In the 1960s, Columbia began to offer old-fashioned films and regular films. By the 1970s, the studio was nearly bankrupt and was saved by the sale of the Gower Street studios. A new team was brought in to renew Columbia, and the studio was brought back to its normal self, using star-driven films. But, the studio's reputation was scarred by David Begelman in a check-forging scandal. Begelman, himself, resigned and ended up at MGM. The studio's forturnes soon came back two-fold.
In 1982, Coca-Cola bought Columbia. Under their rule, there would be no "R" or "X" rated films produced from Columbia, but Blue Thunder and Christine came out in 1983, exactly a year after their announcement. Although there were only a few big hits, most of the films during this time were expensive flops. But, under Coke, Columbia gained control of Embassy Pictures and its successful television series. Columbia also bought Merv griffin's game-show empire, which included the rights to Wheel of Fortune and Jeopardy, both shows still shown today. Instead of having to pay for the high cost of film production, Coke introduced two investors who had tried on Hollywood, but with no success. The same year, Coca-Cola bought Columbia, Time Inc.'s HBO and CBS announced to the public a joint company, Nova Pictures, which would soon be renamed Tri-Star Pictures. Columbia, years later, would buy out its' partners. In the meantime, other small studios were created, which included a joint-company with British and Canadian partners.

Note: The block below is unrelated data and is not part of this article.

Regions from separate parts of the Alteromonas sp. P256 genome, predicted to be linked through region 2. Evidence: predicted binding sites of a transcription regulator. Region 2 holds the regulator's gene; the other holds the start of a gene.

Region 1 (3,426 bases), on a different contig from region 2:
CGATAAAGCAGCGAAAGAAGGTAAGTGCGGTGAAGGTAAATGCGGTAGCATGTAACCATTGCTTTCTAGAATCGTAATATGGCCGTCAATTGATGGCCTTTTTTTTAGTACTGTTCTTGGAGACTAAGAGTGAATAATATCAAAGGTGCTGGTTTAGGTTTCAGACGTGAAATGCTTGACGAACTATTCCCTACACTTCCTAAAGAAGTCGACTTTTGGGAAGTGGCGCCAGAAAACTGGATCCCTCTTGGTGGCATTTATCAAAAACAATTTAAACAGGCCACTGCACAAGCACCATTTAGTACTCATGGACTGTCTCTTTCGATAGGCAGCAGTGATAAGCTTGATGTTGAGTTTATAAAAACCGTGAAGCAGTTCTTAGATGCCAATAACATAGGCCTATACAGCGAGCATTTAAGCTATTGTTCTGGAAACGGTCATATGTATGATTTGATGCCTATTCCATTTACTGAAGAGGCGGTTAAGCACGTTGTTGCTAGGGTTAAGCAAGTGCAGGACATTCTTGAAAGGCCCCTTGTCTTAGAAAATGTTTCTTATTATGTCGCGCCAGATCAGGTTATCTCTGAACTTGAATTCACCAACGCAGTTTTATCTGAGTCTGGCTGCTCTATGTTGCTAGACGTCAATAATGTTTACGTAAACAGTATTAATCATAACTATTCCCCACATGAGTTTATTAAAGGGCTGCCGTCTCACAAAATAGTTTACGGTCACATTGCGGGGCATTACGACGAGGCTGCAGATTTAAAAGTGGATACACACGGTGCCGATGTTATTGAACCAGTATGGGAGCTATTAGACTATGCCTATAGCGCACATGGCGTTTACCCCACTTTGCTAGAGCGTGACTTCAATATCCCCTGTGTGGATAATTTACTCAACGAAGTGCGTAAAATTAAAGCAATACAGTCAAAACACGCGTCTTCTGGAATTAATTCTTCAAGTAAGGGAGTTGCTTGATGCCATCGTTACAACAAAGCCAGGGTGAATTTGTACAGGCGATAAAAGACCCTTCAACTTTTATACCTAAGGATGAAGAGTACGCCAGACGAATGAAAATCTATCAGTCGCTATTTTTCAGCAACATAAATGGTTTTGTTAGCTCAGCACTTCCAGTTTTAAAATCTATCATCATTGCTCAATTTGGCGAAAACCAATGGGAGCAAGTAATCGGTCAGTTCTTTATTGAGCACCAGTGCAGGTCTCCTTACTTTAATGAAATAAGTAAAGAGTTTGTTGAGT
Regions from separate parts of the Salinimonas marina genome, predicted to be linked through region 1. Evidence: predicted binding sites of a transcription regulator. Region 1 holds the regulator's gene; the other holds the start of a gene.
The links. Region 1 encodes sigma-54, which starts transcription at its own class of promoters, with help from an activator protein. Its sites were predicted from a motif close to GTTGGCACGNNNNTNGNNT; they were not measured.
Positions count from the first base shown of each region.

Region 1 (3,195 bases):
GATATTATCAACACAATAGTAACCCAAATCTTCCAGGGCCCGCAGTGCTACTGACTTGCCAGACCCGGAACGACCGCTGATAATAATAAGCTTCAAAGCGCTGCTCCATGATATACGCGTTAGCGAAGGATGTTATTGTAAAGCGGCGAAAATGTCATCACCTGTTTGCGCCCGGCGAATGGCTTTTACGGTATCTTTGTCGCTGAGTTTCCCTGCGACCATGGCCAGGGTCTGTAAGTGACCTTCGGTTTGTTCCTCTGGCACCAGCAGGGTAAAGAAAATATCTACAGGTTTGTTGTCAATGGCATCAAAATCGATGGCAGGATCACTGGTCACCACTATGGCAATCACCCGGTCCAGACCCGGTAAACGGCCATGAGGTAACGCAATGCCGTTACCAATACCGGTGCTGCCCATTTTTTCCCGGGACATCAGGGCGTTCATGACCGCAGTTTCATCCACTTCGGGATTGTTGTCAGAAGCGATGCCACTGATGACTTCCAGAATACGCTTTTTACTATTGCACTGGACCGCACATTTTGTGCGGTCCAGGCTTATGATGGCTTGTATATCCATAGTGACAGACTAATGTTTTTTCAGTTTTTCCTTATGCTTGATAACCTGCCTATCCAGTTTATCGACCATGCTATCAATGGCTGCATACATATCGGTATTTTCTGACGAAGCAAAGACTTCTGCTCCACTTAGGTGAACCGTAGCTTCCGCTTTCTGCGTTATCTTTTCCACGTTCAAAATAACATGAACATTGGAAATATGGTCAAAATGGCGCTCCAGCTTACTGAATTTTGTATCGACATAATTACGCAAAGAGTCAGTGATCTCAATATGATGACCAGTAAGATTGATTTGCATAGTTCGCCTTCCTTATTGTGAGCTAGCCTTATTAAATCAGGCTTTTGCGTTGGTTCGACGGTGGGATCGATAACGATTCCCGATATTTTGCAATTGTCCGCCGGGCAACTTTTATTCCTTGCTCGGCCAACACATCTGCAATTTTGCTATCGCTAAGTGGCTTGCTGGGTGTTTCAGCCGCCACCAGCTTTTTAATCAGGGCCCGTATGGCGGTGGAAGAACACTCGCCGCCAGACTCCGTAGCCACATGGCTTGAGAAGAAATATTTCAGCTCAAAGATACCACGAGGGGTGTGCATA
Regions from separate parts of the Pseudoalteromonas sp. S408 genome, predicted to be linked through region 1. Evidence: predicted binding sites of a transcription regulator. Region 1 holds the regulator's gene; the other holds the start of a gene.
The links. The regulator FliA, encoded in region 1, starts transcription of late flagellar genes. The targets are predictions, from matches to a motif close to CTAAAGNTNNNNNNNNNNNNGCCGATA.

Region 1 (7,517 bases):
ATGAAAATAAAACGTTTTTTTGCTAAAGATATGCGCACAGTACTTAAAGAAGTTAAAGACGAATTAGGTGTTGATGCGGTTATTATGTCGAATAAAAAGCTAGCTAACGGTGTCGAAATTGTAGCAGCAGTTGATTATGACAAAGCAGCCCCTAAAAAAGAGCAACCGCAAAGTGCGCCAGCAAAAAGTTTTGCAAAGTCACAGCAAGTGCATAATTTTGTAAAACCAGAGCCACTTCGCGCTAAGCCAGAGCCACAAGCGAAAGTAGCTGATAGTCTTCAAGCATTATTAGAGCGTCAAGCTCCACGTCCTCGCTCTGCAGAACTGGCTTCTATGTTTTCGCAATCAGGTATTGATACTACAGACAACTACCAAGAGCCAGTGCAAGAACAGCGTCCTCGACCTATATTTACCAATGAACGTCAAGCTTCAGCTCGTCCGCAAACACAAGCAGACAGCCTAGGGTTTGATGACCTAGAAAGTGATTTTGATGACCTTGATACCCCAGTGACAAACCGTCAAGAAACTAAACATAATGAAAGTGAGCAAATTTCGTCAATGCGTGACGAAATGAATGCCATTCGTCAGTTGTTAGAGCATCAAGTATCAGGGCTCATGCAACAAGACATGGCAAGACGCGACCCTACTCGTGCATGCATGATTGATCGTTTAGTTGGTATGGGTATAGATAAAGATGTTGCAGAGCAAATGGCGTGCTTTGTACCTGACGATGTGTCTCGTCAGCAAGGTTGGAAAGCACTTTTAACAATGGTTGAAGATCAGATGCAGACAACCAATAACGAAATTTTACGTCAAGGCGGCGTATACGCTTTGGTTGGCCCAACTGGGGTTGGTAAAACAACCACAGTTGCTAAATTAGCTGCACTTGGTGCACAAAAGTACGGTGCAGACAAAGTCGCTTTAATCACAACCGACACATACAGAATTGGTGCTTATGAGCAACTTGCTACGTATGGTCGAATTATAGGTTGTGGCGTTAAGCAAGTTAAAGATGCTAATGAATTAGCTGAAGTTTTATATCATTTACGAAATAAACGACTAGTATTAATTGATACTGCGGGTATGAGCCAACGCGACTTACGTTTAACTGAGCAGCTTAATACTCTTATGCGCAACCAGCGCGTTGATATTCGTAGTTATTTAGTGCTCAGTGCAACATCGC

Seeing the importance of possible overseas profits, Columbia recurited British producer David Puttnam to run the studio in 1986. He denounced Hollywood's taste for froth. With no friends and minimal hits, Puttnam's stay at Columbia was unbelievably short. With this director, Coke became nervous with its' shareholders and eventually went off and created another company entitled Columbia Pictures Entertainment, Inc.
Puttnam's replacement was his absolute opposite, Dawn Steel. She was the first woman to run a motion picture studio, knew the audience's tastes and brought Columbia back to where it had been in the 1930s. The empire was then sold in 1989 to electronic company, Sony, one of multiple Japanese-run companies buying American stock. Sony then hired, to many's surprise, two producers to serve as co-heads: Peter Guber and John Peters. Although many thought these two men were unlikely choices, Sony eventually paid off its interests in Columbia Records Club mail-order business and bought Warner Studios, once home to now-sister studio, MGM, which had a takeover of Lorimar. Guber and Peters, meanwhile, became determined to show they were worthy of the job they were hired to do. After only few successes, but once again, costly flops, both resigned.
Embarassed, Sony took an anormous loss on its Columbia investment. Tri-Star became the main studio and the entire production was reorganized under Howard Stringer, who renamed the company Sony Pictures Entertainment. With a new name, the studio wanted to focus on mainstream film-making. The studio broadened its' spectrum by creating Sony Pictures Classics for their old films and backed Revolution Studios.
(Color photo of the Columbia Pictures logo curtesy of Wikipedia.com.)